One local, one “near-local”

2013 felton

2013 Felton Road Riesling 9.5%
Bannockburn, Central Otago, New Zealand. Screwcap, 62 g/l residual sugar.
Still a youthful lemon colour; lime and grapefruit with a tropical fruit basket and Germanic petroleum; the palate has plenty of vitality, with a flinty, mineral twang rolling along with apple, talc and lime. Super fun.

Drink to 2030, 92 points

2000 morris vp

2000 Morris Vintage Port 19%
Rutherglen, Victoria
Served blind, no trouble nailing this as Australian, albeit drier than most. Blackcurrant, chalk, fine cocoa, abundant spices and quality spirit.  With a significant proportion of Portuguese grape varieties, I settled on the mid-late 1990s, with Rutherglen as the likely origin…. except the unveiling showed 100% Shiraz. Its label was adorned with credible Australian wine show gold and trophy bling. Delicious, persistent, and no hurry here.

Easily 93 points, and drink to 2032


Catching up with some wines

2012 felton rd riesling

2012 Felton Road Riesling 8.5%
Bannockburn, Central Otago, New Zealand. Screwcap, 64 g/l residual sugar. Lemon/gold colour, lime cordial and nectarine scents, red apple with a dusting of icing sugar; red apple again with some grippiness on the palate; flinty and convincing, even though the sweetness is spatlese-level.

Drink to 2025, 90 points

old ch gilette

1996 and 1997 Ch Gilette Crème de tete  (sauternes)90% semiilon,8% sav blanc, 2% muscadelle.  A curio, as the chateau ages the wines in concrete tanks for around twenty years prior to bottling. I will seek help from the boffins to understand how the wine remains sound under the circumstances. No oak!

These were served as a blind pair, and I was confident that they were Sauternes from the late 1990s. Both gold in colour, I found the 1997 to be a bit cloying, medicinal and varnishy. Relatively light-bodied, grapey with muscat-like overtones, and some stonefruit beneath. The 1996 had more depth, and more acidity, with marzipan, marmalade and mixed nuts over ripe stonefruit and citrus.

Very different wines, with the “other” bottles of the 1997 apparently better. I went in search but found the contents had “evaporated”. Curios certainly, but still an exercise in intrigue.

Drink soon; I rated the 1996 at 92 points; the 1997 at 86 points.

2001 Taylors Vargellas Vintage Port 20%
Served blind, this was obviously Portuguese, with its floral rose, violet, and spice notes, backed up by dark plum and berry flavours and a dry, long, chalky profile on the palate. It didn’t quite have the finesse of a truly serious VP, so my thoughts ran to a “lesser vintage or house”, and I was speculating on a year in the 1980s. Wrong! Much younger, but a terrific result from an undeclared year.

Drink to 2030 and 92 points.

2010 Felton Road Block 1 Riesling 9%

Well known for Pinot Noirs, Chardonnay, and Riesling, especially their “block” wines, Felton Road winery – Central Otago, New Zealand – has a well-deserved reputation for excellence. Their wines have good distribution in Australia and elsewhere. The  detailed website has much detail on each vintage and a handy, albeit optimistic “when to drink” chart.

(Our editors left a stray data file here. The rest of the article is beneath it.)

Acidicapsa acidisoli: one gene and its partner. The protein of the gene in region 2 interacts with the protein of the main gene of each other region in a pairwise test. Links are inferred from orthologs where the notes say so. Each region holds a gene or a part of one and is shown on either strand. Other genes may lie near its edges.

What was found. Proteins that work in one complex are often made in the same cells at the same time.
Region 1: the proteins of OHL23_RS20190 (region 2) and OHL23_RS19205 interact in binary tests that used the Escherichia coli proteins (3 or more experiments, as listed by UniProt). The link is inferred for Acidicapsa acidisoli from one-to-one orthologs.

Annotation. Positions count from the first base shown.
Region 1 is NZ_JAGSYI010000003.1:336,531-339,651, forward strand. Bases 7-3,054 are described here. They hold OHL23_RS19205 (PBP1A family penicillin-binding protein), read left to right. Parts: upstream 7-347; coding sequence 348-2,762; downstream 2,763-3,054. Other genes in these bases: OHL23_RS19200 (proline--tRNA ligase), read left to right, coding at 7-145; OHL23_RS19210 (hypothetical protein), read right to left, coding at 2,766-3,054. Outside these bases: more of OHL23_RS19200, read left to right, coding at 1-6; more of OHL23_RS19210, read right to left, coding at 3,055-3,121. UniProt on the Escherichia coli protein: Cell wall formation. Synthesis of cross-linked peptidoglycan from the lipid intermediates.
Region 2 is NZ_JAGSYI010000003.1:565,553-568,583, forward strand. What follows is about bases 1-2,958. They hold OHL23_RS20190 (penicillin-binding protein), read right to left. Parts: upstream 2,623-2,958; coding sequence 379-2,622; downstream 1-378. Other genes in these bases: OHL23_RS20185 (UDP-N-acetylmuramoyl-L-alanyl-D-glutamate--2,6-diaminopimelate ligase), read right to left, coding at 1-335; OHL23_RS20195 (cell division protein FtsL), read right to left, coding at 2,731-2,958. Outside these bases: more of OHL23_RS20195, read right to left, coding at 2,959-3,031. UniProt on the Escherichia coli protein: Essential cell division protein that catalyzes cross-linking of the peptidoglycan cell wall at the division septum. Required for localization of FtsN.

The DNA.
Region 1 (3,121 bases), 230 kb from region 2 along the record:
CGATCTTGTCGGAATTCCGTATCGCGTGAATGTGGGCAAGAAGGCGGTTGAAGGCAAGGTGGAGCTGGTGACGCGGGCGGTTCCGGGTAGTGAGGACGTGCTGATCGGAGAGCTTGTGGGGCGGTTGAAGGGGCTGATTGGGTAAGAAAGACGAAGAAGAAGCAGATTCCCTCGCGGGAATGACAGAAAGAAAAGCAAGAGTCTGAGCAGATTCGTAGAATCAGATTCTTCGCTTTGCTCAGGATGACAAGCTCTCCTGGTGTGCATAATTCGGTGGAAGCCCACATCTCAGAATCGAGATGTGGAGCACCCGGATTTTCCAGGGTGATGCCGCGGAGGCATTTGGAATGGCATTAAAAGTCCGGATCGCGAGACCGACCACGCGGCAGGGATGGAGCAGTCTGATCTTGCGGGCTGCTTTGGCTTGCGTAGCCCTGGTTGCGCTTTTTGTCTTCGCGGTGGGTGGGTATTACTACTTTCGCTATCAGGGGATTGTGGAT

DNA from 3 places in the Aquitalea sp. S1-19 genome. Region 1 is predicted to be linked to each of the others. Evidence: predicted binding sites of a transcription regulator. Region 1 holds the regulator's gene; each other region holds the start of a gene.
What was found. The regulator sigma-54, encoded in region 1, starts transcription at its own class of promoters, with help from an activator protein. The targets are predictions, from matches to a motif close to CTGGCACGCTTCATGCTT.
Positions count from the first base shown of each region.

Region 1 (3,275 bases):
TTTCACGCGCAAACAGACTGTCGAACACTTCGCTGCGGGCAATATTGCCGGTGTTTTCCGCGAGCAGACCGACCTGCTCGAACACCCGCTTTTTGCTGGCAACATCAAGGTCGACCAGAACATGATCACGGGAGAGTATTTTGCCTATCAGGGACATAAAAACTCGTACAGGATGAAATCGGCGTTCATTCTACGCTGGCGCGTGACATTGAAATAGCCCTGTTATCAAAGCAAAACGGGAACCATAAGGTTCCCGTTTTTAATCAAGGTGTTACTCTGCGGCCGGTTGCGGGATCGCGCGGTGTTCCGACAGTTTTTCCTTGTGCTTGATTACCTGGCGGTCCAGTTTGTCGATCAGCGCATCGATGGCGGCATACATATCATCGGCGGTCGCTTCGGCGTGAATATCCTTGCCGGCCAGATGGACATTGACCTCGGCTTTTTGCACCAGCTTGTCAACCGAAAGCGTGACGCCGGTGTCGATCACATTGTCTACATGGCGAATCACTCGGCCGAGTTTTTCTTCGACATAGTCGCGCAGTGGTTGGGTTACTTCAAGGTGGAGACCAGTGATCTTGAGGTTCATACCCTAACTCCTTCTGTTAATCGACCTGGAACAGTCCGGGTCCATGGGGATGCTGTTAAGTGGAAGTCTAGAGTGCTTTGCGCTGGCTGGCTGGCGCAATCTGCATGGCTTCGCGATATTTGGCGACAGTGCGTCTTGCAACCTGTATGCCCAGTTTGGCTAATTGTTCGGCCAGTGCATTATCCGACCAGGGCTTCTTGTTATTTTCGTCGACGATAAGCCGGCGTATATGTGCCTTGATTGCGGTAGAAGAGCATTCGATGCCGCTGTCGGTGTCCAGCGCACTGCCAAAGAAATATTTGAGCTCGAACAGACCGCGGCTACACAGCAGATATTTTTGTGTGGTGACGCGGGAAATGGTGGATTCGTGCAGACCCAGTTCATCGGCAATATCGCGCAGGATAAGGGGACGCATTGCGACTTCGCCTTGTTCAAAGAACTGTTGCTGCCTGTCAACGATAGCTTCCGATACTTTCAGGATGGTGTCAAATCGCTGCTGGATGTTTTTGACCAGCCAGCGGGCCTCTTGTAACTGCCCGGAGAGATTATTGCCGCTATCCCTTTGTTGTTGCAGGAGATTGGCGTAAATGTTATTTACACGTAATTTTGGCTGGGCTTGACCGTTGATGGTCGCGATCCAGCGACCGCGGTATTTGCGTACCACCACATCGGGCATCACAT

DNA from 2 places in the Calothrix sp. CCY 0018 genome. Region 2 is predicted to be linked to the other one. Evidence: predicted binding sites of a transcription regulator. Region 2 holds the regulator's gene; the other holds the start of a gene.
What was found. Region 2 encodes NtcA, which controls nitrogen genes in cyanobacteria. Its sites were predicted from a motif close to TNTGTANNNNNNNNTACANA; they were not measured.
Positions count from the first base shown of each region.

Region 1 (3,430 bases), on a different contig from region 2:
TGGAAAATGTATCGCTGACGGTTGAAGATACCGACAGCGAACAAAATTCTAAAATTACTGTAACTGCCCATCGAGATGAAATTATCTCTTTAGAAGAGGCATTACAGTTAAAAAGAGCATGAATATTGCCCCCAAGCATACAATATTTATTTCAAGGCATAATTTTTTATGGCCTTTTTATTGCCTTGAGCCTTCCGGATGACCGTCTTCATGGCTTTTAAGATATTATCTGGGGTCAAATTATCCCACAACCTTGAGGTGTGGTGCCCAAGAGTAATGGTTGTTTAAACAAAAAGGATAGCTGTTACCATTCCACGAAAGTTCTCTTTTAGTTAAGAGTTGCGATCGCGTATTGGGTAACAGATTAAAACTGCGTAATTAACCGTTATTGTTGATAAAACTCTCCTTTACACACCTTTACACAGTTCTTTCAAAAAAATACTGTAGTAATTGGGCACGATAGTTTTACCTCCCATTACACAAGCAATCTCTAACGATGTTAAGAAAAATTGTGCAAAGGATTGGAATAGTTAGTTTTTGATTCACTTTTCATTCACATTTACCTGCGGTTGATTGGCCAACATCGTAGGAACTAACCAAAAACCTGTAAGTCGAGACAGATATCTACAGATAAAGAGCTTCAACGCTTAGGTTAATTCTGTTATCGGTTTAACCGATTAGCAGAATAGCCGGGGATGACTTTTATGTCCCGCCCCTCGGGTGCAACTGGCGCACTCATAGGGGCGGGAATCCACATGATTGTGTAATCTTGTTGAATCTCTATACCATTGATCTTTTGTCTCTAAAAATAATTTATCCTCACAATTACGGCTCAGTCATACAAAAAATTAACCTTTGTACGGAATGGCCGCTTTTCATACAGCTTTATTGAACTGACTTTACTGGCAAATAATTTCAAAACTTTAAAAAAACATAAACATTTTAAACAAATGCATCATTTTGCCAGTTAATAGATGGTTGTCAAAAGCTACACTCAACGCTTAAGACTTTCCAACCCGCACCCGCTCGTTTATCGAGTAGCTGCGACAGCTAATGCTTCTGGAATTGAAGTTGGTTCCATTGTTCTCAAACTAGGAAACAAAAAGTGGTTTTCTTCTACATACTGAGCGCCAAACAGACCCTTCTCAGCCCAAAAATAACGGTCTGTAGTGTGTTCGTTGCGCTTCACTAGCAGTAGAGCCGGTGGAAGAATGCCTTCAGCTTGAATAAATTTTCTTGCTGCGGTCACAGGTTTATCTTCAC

2010 felton rd riesling bock 1

This Felton Road wine is a bright light gold, showing the prized combination of fruit vibrancy and complexity from development in the bottle. Citrus (lime and lemon) is to the fore, wax and light honey – then ripe red apple emerges. The palate – 64g/l residual sugar- sits at around Spatlese-weight, the citrus flavours are joined with slinky textural flintiness plus the red apple, and some fruit-salad flavours. Acidity matches the fruit sweetness. It’s in the zone now, and hard to imagine better drinking with more age.

Drink to 2023, and 91 points.

2011 Auburn (lowburn) Riesling 11.5%


This is a sibling of the Auburn Bannockburn Riesling tasted recently. Not surprisingly, it’s similar, but not identical.

From a sub-region of Central Otago, in a screwcapped crazy-tall bottle, the wine is pale in colour. It has varietal lime and lemon aromas, with wafts of mineral and tangy saline characters, possibly with some botrytis. The palate is rich and crunchy, carrying its 48 g/l of residual sugar; intense citrus , red apple and stony, talcy flavours linger deliciously. This wine is more complete than the nearby Bannockburn-sourced wine – there is no hardness or reductive distractions; just fruit purity.  Overall, an excellent wine.

Drink to 2022, and 92 points.

2011 Auburn (bannockburn) riesling 10.5%


I seldom see Rieslings from Central Otago (NZ) – apart from Felton Road- and I am not familiar with wines from Auburn. They make Riesling wines from several small plots in the region, and I will open a Lowburn and report on it soon.


It’s a tall, and absurdly heavy bottle. Under screwcap, this wine is pale, but displays vibrant lime and orange blossom aromas, fainter spice (ginger) notes, and some reductive touches too. The palate shows welcome viscosity, and brisk natural acidity which neatly balances the 45 g/l of residual sugar. There are echoing orange and mandarine flavours, plus mineral notes, but there is also some underlying hardness, which prevents a higher score. This level of integrated sweetness means it suits a surprising variety of dishes; it was consumed with pan-fried salmon, but would also match well with many Asian-oriented meals – or by itself as a surprising aperitif.

It scores 89 points, and will provide drinking pleasure to at least 2020.